Public Key Authentication With SSH

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Public Key Authentication With SSH

  1. 1. How to use Public Key Authentication with SSH by Donavon M. Norwood CS265 Cryptography Project for Mr. Mark Stamp Professor of Cryptography San Jose State University 11/25/2008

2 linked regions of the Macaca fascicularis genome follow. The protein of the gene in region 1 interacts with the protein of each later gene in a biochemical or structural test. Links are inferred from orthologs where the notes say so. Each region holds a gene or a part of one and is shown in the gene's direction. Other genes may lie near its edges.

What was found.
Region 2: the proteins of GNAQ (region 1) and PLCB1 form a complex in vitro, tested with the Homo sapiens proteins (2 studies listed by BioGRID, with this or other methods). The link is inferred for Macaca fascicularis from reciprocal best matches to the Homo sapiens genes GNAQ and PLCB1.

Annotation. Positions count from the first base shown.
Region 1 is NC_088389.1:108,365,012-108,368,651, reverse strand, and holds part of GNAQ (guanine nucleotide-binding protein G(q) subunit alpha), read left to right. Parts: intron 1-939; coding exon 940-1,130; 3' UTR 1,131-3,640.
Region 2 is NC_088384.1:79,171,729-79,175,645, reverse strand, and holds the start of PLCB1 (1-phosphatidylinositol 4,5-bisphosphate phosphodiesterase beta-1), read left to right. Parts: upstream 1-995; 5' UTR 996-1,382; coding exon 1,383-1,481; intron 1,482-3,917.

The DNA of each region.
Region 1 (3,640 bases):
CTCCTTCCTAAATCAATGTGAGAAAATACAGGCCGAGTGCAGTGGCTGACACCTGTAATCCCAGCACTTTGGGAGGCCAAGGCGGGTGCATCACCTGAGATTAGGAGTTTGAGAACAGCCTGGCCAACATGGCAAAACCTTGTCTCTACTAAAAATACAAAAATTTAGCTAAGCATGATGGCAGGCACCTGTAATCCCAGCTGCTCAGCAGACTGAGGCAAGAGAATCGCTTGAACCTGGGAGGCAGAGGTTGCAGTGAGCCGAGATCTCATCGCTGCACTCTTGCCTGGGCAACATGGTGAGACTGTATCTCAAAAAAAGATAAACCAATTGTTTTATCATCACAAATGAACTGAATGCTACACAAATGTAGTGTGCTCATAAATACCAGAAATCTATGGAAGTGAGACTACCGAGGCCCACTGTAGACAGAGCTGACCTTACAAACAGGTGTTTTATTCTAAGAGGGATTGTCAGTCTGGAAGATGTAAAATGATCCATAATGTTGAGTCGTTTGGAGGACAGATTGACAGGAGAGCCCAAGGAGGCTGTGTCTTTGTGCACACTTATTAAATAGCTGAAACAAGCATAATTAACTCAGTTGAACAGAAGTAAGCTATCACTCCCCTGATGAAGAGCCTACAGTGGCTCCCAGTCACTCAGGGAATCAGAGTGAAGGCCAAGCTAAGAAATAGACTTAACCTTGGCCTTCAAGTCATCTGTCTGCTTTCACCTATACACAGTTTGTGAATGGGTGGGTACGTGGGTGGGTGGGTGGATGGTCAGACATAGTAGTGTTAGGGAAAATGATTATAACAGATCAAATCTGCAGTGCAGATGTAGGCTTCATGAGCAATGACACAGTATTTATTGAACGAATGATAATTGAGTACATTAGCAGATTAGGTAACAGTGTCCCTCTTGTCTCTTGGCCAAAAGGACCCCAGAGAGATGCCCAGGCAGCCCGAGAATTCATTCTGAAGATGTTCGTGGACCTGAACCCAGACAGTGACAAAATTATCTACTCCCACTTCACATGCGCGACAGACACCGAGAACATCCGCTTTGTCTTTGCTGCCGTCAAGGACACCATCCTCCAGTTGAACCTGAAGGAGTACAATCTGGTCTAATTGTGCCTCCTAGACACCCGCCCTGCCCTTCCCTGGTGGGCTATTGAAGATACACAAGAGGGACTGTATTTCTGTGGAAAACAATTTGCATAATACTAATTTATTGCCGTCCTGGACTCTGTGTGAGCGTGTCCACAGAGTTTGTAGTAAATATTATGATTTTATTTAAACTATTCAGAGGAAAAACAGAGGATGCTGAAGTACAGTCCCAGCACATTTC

2. 2. page 2 About me: My name is Donavon M. Norwood and I am a first year graduate student majoring in Computer Science at San Jose State University in San Jose, CA. Computer Science is a relative new major for me because I have a Bachelor of Science in Computer Information Systems from Grambling State University in Grambling, Louisiana. You see CS majors are math or should I say extremely more higher math oriented than CIS majors; now that I am in school, I see that the CS focus with computers tends to be with math, so not only am I learning cryptography in my CS265 Cryptography class, I am learning math as well. This could be tend to be very challenging especially when the instructor prohibits the use of high level scientific or any type of calculator. But enough about school. I have worked for various companies including Earthlink Network when they began in Pasadena, CA way back around 1995. However my interest in Computer Security did not begin until 1999 when I was a contractor for Microsoft in Redmond, WA. As a Technical Support Engineer for one of the many unknown Microsoft products, I had my computer hacked TWICE!! I took a course in CCNA and obtained my CCNA in 2001, but unfortunately the economy in the Bay Area where I lived burst; so in essence I never used my CCNA professionally. So the next thing in Computer Security I tried was by majoring in Unix Systems Administration at Ohlone College where I was required to complete an internship in order to obtain my Associate of Science. I interned at LBNL (Lawrence Berkeley National Lab) in Berkeley, California. As a Unix Systems Administrator Intern at LBNL, I was responsible for using CUPS (Common Unix Printing Server) to install and configure printers throughout the LBNL on a CUPS print server; however the challenge of the project was that only the department in which a printer was located had access to print to a particular printer. After finishing the internship at LBNL, I interned for Ohlone College as a Adjutant Faculty member; here I completed a project that involved securing HTTP with HTTPS (SSL), GPG, SSH and VPN for my Linux Security class. The result of the project was that I installed and configured Apache Web server, DNS, SSL, SSH and Free Swan VPN on several Red Had 7 Linux Boxes and used network security tools like Ethereal to scan ports like SSL (443), SSH (22), and Free Swan VPN to verify that these security protocols actually were encrypting data. From there I worked for Wyse Technology, McAfee, and VMWare. I love Firefox browser security add-ons like McAfee SiteAdvisor which helps prevents spamming and phishing attacks, WOT (Web of Trust) which is like SiteAdvisor, Yahoo Toolbar with the CA (Computer Associate) Anti-Spy software; I also like to use security software like McAfee Internet Security Suite, nmap, ethereal, GPG, Wireshark, etc. So as you can read, I have some experience in Computer Security. I would not consider my self a Cryptographer or Cryptanalysis, BUT I would consider those who consider themselves Cryptanalysis to break a system built by me before I would consider myself a security expert; all I would need is a server running SSH (22), SSL (443), HTTP (80) Apache, IPTables, Oracle 10i, Squid Proxy Server in a VMWare ESX 3 Server environment with VMWare VMotion, DRS, Consolidated backup, etc. I'd like to learn how to secure this same environment using BGP and multiple VMWare ESX servers. I know cloud computing has become a big thing in the computer field, and with VMWare ESX 3 Infrastructure which includes connection via fiber channels to SAN makes cloud computing possible, but how to secure such an environment would be a challenge since physical servers are replaced by Virtual Machines running on a ESX 3 Server.